This image from 2020 shows a flame that was one of many ignited as part of the Flame Design investigation inside of Combustion Integrated Rack (CIR) to investigate the amount of soot that is produced in different conditions. The yellow spots are soot clusters that glow yellow when hot. These clusters grow larger in microgravity than on Earth because the soot remains within the flame longer. The CIR was created and launched to the International Space Station in 2008.

NASA continues to study the behavior of fire in space.

Americans can feel safer in their homes now than decades ago thanks to studies and standards that have removed highly flammable materials in clothing, beds, and furniture. NASA relies on similar studies and standards to protect astronauts when selecting materials for spacesuits and spacecraft.

But fire behaves differently in space. Changes in gravity and air flow can alter the way it spreads and make it harder to extinguish.

The Solid Fuel Ignition and Extinction (SoFIE) project, a set of experiments that launched aboard Northrop Grumman’s 17th cargo resupply mission to the International Space Station, could light the way to a deeper understanding of fire in space. SoFIE will run in the station’s CIR, which features a chamber where experiments can burn safely. SoFIE will help NASA select materials and designs for spacesuits, cabins, and habitats. The experiments also will help NASA identify the best ways to put out fires or smoldering materials in space as it prepares to go farther and stay longer.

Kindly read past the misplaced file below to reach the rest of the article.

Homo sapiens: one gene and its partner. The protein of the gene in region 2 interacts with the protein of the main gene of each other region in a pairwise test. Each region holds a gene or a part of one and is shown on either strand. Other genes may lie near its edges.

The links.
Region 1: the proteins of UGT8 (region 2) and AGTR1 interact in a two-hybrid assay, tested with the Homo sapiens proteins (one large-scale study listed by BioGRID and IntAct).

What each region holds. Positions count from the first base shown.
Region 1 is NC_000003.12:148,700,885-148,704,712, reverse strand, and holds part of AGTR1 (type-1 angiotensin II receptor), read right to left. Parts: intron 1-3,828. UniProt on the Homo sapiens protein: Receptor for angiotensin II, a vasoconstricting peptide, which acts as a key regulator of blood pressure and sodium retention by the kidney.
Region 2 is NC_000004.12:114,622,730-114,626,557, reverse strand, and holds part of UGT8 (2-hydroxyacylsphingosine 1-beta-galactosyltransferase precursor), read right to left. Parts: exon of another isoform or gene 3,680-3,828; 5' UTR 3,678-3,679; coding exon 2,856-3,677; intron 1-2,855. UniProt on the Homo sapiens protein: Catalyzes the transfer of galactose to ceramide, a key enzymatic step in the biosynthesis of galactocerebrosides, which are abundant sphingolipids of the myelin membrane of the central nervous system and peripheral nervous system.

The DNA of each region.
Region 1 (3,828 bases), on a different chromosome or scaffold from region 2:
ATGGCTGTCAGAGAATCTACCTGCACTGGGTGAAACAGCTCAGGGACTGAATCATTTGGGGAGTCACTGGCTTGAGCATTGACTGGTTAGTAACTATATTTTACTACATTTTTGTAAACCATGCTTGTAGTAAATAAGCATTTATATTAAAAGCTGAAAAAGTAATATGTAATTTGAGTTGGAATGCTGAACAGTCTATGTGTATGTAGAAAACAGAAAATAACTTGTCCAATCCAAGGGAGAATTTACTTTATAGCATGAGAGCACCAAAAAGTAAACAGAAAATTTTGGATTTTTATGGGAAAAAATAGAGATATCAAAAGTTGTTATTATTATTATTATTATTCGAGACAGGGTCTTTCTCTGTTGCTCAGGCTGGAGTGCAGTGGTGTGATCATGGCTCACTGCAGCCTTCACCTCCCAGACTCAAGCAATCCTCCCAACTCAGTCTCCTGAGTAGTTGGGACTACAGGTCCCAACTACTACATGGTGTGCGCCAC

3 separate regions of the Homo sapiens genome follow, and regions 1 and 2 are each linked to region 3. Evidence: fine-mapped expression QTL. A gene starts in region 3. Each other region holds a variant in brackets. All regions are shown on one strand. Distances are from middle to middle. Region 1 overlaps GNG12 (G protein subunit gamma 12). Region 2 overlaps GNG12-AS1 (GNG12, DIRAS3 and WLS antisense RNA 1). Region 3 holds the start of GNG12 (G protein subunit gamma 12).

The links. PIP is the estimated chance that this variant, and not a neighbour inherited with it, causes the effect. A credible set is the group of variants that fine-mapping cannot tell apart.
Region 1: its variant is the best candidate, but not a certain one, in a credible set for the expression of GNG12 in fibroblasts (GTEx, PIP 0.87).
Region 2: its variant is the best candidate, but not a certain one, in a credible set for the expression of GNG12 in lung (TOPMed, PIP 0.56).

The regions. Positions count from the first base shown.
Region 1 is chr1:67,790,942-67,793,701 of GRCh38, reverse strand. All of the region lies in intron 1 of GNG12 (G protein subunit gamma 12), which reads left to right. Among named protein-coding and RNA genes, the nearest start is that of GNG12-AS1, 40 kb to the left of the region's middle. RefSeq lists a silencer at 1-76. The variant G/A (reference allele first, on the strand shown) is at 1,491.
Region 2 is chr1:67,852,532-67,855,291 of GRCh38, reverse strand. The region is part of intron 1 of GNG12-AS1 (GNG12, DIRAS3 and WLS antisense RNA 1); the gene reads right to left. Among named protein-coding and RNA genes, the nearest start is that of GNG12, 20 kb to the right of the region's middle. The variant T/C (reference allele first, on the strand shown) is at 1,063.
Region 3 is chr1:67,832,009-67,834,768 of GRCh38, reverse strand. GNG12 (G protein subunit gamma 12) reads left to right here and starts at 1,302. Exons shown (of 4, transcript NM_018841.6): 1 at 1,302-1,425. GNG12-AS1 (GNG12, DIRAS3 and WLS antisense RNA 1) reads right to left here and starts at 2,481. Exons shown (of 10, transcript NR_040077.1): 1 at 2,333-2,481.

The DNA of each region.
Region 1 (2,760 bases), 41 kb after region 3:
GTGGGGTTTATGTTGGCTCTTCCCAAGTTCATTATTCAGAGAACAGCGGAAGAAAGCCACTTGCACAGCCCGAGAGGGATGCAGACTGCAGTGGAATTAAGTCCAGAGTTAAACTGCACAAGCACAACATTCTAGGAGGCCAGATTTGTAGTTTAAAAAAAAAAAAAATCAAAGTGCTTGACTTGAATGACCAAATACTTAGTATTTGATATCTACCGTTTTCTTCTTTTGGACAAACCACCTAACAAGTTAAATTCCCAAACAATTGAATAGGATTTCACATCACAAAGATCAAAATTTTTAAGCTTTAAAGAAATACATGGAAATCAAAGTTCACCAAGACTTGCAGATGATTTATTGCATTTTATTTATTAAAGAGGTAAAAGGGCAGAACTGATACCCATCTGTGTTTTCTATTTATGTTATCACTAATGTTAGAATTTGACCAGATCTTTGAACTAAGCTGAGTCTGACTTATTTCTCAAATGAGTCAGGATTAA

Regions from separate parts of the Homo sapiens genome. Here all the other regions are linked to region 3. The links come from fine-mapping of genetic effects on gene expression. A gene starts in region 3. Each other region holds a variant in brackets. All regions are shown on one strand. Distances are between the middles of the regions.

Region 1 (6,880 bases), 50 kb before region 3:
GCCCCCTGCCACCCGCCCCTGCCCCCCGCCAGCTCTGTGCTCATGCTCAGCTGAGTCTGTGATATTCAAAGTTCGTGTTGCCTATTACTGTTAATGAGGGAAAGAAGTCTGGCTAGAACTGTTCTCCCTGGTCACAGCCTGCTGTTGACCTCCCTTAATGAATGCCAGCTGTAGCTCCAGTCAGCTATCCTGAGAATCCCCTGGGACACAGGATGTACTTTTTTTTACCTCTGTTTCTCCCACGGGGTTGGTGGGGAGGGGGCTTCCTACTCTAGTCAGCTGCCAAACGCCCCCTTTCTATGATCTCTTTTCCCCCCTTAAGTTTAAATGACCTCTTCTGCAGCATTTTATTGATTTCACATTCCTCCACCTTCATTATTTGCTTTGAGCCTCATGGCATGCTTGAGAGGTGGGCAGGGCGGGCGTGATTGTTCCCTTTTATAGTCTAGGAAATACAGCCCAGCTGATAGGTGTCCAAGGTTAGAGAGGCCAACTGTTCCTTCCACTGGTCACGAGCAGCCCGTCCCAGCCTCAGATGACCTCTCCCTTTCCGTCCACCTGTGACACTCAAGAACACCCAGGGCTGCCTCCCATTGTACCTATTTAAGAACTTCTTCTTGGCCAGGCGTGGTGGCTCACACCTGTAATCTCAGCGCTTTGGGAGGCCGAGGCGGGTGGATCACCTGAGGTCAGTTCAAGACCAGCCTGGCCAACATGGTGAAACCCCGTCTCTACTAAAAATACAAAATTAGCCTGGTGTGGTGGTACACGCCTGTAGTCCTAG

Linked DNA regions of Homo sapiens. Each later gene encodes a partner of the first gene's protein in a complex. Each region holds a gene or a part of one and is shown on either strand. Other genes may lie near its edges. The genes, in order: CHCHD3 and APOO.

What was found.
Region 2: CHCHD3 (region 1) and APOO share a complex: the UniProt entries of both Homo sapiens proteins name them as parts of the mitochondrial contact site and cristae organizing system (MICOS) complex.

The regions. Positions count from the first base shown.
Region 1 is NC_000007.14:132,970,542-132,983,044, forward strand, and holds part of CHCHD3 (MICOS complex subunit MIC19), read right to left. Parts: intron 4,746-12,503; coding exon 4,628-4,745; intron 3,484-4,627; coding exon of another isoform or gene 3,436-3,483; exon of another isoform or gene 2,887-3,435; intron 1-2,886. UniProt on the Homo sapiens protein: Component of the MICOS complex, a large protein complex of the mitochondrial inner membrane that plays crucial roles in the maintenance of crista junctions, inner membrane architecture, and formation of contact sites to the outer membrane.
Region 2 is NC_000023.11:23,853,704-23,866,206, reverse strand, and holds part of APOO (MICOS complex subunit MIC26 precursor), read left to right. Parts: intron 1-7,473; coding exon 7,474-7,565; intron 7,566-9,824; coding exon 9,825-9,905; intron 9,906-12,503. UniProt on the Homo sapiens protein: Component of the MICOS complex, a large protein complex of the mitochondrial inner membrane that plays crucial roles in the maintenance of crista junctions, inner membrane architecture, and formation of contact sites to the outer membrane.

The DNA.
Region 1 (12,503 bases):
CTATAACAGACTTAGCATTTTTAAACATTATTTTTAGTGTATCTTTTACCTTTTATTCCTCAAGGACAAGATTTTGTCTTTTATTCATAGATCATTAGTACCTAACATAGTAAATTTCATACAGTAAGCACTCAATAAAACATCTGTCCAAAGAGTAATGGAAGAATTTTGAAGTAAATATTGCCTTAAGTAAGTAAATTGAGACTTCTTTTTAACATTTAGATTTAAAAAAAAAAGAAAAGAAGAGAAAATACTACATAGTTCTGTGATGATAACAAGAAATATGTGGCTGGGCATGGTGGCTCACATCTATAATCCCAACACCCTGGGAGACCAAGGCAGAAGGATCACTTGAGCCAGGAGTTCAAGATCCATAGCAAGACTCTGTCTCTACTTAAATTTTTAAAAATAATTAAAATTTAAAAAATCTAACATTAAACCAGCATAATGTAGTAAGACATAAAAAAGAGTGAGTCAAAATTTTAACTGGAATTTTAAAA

Image Credit: NASA

这张2020年的图像显示了作为燃烧集成机架(CIR)内部火焰设计调查的一部分点燃的众多火焰之一,以调查在不同条件下产生的烟尘量。黄色斑点是烟灰簇,在受热时会发出黄色光。这些星团在微重力下比在地球上长得更大,因为烟尘在火焰中停留的时间更长。 CIR于2008年建造并发射到国际空间站。






4 1 投票
0 评论